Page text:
By Dr. Edward C. Ortell

Citrus College Governing Board Member

Although just a small part of President Biden’s budget proposal for 2022, the $12 billion that has been proposed for community college infrastructure is impressive.

Considered by many economists, business leaders and other experts to be the engine that drives the economy, community colleges are the main source of job training programs in the United States. Given the rapidly changing technology of the 21st century workplace, state-of-the-art skills require state-of-the-art training and the facilities and the technological infrastructure to support it. As the nation struggles to recover from the COVID-19 pandemic, this investment in the nation’s community colleges is well timed.

More than investment in the physical elements of reskilling and upskilling, the proposed national funding is also an investment in American lives and futures. Think good-paying jobs in health occupations, automotive technology, public works, heating and air conditioning, office technology, fire science, computer science and a great many more. Much of what we have learned about distance learning, telecommuting and the workplace of the future has been pioneered and perfected by the nation’s community colleges.

Community colleges are low cost and open access. They offer flexible classes, career counseling, tutoring, financial aid and a host of other services that help students succeed. Studies show that students who earn a degree or certificate from a California community college nearly double their earnings within three years. And those who transfer to state colleges and universities obtain GPAs equal to or better than students entering these institutions as freshmen.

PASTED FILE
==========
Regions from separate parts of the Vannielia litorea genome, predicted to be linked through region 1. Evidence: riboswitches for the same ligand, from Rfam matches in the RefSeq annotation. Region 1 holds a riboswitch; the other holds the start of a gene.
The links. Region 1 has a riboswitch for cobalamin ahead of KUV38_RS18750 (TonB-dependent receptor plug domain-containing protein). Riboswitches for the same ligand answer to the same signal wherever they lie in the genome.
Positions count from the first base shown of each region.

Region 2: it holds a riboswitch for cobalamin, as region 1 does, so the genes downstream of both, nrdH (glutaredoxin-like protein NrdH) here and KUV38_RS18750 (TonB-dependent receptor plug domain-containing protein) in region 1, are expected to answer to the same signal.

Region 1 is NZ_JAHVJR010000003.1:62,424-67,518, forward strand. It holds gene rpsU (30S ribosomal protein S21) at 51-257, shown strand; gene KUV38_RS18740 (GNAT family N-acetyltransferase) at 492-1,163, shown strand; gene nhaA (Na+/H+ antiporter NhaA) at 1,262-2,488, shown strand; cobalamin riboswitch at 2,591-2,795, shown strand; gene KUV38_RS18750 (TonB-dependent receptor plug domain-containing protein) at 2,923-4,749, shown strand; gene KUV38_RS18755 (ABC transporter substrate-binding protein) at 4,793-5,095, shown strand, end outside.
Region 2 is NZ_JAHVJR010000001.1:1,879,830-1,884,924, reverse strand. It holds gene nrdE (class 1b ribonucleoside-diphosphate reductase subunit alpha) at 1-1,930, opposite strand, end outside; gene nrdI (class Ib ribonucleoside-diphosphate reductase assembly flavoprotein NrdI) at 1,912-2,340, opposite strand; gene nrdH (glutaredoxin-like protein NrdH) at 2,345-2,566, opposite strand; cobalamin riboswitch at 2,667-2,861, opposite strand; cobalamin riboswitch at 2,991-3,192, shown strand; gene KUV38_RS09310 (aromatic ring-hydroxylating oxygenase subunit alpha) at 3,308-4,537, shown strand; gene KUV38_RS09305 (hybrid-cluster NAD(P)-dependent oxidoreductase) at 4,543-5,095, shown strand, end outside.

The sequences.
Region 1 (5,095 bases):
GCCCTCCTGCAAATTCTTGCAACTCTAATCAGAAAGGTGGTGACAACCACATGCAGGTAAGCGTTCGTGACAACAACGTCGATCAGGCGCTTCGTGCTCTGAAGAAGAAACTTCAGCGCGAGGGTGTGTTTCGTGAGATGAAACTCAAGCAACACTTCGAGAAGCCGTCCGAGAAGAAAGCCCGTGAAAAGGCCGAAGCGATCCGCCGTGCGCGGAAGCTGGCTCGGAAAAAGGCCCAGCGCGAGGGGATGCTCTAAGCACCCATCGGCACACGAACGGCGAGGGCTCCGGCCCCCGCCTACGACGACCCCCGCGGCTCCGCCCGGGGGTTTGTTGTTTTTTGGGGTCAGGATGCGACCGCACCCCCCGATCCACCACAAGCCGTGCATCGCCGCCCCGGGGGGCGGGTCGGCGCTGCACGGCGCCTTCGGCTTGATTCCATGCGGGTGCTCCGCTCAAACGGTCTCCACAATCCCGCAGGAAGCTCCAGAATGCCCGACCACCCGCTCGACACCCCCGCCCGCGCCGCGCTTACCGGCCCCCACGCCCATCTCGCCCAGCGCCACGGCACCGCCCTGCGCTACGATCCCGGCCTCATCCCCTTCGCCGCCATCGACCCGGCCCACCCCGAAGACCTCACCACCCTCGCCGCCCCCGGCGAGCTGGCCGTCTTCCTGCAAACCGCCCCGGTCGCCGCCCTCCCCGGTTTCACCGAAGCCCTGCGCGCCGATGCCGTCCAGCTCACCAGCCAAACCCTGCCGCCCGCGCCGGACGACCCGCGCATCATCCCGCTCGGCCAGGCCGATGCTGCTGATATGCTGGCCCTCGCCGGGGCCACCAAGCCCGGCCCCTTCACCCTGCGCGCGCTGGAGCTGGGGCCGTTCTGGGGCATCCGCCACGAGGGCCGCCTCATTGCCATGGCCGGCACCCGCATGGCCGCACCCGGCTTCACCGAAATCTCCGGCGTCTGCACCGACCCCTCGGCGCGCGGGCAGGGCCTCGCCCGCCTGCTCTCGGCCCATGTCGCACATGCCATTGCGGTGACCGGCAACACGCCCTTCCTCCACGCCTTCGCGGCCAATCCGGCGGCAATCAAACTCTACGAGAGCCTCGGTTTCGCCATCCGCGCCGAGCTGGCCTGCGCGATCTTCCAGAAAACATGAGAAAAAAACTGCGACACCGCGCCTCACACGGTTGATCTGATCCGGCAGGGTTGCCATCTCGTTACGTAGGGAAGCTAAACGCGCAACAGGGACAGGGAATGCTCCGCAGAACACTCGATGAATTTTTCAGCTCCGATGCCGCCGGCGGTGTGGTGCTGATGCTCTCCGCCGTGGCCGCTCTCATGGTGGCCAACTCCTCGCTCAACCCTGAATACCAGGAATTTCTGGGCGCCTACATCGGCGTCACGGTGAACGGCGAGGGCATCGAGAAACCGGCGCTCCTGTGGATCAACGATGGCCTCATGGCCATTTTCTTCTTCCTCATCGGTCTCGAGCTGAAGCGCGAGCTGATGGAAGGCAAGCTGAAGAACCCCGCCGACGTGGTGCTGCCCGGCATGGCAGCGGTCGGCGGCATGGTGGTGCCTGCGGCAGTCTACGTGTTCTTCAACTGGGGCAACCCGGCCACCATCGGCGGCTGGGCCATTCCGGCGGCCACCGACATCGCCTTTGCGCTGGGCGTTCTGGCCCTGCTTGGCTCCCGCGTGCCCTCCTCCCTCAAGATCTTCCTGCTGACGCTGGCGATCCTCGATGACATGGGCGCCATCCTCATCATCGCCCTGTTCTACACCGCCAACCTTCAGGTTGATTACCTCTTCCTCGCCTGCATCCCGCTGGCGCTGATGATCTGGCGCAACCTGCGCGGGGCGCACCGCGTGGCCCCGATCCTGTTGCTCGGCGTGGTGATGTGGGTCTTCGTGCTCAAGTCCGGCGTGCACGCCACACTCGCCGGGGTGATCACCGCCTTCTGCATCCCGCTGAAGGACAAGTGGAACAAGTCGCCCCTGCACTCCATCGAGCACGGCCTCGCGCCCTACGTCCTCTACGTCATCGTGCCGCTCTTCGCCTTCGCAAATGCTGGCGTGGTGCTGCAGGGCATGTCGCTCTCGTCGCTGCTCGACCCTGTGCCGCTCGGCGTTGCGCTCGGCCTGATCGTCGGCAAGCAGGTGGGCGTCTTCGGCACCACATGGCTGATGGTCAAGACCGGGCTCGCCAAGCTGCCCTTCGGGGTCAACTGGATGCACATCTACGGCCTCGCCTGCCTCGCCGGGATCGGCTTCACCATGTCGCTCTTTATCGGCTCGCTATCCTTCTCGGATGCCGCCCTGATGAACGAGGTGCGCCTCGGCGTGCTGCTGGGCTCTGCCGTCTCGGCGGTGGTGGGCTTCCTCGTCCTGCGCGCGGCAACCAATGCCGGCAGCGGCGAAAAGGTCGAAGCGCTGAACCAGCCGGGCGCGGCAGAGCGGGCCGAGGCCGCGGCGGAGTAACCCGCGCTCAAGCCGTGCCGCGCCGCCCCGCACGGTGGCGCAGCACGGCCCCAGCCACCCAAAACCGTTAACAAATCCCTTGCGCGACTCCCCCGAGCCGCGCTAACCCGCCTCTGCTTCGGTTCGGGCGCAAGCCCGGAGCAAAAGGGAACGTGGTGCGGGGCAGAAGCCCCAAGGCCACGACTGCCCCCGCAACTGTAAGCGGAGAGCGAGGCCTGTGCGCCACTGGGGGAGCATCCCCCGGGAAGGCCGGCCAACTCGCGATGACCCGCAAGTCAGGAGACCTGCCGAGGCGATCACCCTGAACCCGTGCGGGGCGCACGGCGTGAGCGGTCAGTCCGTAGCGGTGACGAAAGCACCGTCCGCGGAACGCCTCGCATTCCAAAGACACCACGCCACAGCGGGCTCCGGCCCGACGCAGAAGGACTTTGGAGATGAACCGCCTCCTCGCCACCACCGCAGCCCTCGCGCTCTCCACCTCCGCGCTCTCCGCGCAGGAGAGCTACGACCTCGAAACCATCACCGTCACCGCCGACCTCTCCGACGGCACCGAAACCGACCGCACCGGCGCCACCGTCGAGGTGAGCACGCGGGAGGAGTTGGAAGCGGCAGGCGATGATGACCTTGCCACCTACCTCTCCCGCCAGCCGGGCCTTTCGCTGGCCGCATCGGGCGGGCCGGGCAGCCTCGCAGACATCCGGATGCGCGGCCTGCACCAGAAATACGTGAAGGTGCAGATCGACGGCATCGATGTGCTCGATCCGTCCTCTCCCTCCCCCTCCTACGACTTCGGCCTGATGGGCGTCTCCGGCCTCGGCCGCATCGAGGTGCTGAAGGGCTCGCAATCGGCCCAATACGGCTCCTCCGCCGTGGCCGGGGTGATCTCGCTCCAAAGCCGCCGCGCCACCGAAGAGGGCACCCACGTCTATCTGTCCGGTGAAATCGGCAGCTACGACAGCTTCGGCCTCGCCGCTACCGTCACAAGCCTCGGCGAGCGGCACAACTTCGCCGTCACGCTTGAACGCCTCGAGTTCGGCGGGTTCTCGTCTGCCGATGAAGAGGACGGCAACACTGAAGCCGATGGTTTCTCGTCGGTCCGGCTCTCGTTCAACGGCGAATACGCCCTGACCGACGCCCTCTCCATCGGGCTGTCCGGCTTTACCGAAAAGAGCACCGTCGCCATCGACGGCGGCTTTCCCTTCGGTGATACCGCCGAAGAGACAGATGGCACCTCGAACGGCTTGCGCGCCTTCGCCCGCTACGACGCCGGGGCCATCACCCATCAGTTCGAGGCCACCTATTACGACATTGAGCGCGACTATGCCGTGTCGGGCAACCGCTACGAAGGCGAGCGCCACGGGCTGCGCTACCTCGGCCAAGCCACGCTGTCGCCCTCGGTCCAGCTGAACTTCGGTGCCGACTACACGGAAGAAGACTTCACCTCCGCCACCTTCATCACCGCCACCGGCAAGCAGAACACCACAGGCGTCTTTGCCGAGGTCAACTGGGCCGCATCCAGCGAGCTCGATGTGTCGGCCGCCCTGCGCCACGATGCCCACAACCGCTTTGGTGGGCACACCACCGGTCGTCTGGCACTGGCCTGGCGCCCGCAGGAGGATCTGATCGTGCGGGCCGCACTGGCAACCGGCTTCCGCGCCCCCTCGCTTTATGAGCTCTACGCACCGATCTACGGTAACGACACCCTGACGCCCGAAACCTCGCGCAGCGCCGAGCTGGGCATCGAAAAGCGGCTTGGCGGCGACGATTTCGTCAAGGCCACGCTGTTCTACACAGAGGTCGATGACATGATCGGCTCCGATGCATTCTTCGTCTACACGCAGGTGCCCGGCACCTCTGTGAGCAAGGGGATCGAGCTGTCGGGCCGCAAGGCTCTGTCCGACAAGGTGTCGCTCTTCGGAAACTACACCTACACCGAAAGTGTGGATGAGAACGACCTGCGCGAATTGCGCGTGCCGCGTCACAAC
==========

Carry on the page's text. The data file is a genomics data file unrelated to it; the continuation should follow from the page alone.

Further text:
These and other factors make community colleges a tremendous investment for taxpayers.

Citrus College, founded in 1915, was the first community college in Los Angeles County and the fifth in California. I have been honored to serve as a governing board member for the college many years, in addition to being a faculty member at Pasadena City College. This lifelong commitment to community college education has allowed me to witness the transformation of thousands of lives made possible by community colleges, and it inspires my continued commitment each day.

April is Community College Month, recognizing and celebrating what these quintessentially American institutions have contributed to the nation, local communities and the quality of life for their students. While the nation will honor their importance for a month, community college alumni will experience their impact for a lifetime.

Dr. Edward C. Ortell is professor emeritus at Pasadena City College and a community college textbook author. He has served as the executive director of the Pasadena Education Association and as a member of the California Community College Trustees (CCCT) state board of directors.